July 05, 2007

Five-second rule too strict?

790132_51451051 Chances are that if you were at a July 4th picnic or barbecue yesterday, you may have heard someone shout the phrase "five-second rule!" before quickly picking up food they had dropped on the ground, blowing or wiping off any detritus, and popping it in their mouth.

Come to find out, you really have a good bit more than five seconds to safely rescue and consume those wayward mouthwatering morsels before you need to worry about them becoming contaminated.

In research conducted by two Connecticut College seniors,  Nicole Moin and Molly Goettsche, they discovered that food dropped on the floor in one of their college dining halls remained bacteria-free for up to 30 seconds for wet food (apple slices) and more than a minute for dry (Skittles candy). In fact, the Skittles didn't show any bacterial contamination until the five-minute mark.

So next time you choose to rescue that tasty treat - or see one of your kids do the same - rest easier in the knowledge that time, and a little healthy dirt,  is on your side.



According to the MythBusters, they confirmed that the 5 second rule is not valid and you are in fact contaminating your dropped food if it drops for even a split second.


The Rious-Tous

Well, I would not feed my family food from the floor but then again, checking out all the documentaries about people who live out in the wild and wild animals as well, non of them use forks, knifes or plates to eat!!! Some eat out off leafs and/or stones, with dirty hands etc.. I think we make our own immune system too sensitive.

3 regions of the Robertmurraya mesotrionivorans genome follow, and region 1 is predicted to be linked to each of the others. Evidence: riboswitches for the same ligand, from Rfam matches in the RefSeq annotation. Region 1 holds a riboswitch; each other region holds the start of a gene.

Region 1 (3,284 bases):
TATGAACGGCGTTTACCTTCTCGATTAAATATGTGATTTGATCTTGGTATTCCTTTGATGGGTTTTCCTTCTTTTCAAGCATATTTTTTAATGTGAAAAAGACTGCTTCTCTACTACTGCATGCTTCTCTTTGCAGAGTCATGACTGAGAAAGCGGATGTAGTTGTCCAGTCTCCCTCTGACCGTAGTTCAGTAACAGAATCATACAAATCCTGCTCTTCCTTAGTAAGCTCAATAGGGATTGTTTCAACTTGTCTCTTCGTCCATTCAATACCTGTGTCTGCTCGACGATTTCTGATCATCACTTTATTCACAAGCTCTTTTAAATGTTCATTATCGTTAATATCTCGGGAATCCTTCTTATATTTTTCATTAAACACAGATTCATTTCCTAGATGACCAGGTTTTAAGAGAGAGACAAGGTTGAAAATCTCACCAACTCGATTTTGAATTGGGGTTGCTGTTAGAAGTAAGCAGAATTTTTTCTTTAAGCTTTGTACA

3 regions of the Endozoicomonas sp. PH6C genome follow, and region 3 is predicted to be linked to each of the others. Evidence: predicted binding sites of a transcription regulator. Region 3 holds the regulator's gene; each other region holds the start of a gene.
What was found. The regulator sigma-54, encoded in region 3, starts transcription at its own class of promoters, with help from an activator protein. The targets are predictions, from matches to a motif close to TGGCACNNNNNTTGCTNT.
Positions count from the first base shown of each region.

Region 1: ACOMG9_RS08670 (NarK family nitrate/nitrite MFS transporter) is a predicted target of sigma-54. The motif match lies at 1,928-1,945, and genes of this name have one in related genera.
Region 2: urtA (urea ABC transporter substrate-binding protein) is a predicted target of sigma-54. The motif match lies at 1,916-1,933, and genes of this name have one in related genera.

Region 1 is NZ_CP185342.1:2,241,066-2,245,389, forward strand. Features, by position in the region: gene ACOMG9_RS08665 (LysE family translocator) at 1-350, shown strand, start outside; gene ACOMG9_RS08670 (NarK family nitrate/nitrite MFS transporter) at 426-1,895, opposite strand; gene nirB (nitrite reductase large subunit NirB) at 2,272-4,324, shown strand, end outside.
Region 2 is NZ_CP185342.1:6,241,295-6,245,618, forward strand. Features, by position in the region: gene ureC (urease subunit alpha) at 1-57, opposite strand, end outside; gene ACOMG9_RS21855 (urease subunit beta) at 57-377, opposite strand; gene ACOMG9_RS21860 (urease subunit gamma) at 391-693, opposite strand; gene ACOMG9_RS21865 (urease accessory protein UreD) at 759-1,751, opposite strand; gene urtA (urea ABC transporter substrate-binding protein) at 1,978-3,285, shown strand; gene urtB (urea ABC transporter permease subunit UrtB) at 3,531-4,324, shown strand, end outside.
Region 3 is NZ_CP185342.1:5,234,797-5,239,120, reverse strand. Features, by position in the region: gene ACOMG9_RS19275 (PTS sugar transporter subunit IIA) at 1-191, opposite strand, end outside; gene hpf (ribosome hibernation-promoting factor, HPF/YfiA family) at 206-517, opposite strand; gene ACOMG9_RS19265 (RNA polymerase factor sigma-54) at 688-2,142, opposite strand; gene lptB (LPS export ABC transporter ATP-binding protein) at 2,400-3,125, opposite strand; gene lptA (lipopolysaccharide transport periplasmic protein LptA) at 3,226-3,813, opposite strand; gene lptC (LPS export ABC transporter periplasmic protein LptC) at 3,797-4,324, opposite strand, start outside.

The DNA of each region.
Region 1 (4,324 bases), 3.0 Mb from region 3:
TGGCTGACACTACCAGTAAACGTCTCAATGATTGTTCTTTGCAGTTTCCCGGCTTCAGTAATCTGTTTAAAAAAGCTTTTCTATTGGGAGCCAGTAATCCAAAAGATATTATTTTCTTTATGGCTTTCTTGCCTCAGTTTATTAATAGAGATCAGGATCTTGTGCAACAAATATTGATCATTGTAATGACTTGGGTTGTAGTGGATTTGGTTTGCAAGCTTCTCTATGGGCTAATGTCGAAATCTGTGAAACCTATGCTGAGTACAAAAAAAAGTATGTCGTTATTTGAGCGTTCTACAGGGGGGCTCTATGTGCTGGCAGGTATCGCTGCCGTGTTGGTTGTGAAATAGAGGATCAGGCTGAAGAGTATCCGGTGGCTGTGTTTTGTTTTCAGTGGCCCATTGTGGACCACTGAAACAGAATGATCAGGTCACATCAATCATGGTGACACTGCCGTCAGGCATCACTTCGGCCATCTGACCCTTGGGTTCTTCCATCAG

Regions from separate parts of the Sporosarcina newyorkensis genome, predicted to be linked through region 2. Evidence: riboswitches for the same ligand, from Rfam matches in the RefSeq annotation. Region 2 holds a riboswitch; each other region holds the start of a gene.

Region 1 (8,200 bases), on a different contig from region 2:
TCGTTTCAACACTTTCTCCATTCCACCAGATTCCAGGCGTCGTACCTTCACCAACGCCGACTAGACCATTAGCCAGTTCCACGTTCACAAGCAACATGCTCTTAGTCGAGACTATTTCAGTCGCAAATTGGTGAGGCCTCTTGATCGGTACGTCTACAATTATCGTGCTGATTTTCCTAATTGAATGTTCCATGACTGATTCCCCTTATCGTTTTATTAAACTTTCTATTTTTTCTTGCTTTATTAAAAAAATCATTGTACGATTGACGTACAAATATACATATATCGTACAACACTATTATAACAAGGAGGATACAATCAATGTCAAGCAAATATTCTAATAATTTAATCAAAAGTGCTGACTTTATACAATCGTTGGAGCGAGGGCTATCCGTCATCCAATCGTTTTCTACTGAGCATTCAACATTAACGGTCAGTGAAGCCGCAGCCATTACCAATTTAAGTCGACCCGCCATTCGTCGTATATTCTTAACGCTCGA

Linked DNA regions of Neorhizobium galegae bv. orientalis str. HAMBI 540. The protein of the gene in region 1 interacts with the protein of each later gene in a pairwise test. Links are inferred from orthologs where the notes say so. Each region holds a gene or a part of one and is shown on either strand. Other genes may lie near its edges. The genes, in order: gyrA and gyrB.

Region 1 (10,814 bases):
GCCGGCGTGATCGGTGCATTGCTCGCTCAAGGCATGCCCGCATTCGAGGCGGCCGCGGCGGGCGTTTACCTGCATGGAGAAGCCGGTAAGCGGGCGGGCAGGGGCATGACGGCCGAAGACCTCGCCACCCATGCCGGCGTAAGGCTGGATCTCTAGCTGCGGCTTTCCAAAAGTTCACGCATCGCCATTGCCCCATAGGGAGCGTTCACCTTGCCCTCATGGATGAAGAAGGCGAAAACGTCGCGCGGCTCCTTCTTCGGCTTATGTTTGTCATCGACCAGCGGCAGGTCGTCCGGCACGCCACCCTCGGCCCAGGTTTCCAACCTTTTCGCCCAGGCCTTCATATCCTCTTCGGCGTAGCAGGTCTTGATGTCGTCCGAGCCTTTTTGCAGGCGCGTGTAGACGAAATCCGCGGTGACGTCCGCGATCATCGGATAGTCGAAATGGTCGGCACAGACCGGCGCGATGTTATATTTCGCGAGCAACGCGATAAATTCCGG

wikipedia is not a valid source


Bacteria can grow on Skittles? I thought the chemicals in the candy could kill all living organisms...


I saw the episode of MythBusters myself where a veritable scientist dropped both wet and dry foods on the kitchen floor of an ordinary household to test the "Five-second Rule". It is completely true and correct that what they found was five seconds is way too long to wait to pick up food off the floor if you're going to eat it because that is plenty of time for Lots of nasty bacteria to grow on wet foods (such as shrimp and cantaloupe slices), while virtually no bacteria was found on "hard" foods or foods that have a hard outer shell or covering (ie jelly beans & skittles). Apparently it is difficult for bacteria to immediately stick to foods that have a smooth and dry surface, whereas the opposite is true with wet foods, of which bacteria are easily and almost instantly absorbed by their moisture and wetness.


Bacteria are carried in the air and contaminate everything. You can never be truly bacteria-free, and why would you want to be? I think the bigger point here is, Is it REALLY a big deal if I drop something and pick it up real quick to eat it? Where am I dropping it, the floor of my house, a sidewalk, or the floor of a dingy highway rest stop bathroom? Come on. Lighten up and live a little. Civilization isn't going to fall because people eat a chip or apple that fell on the floor.

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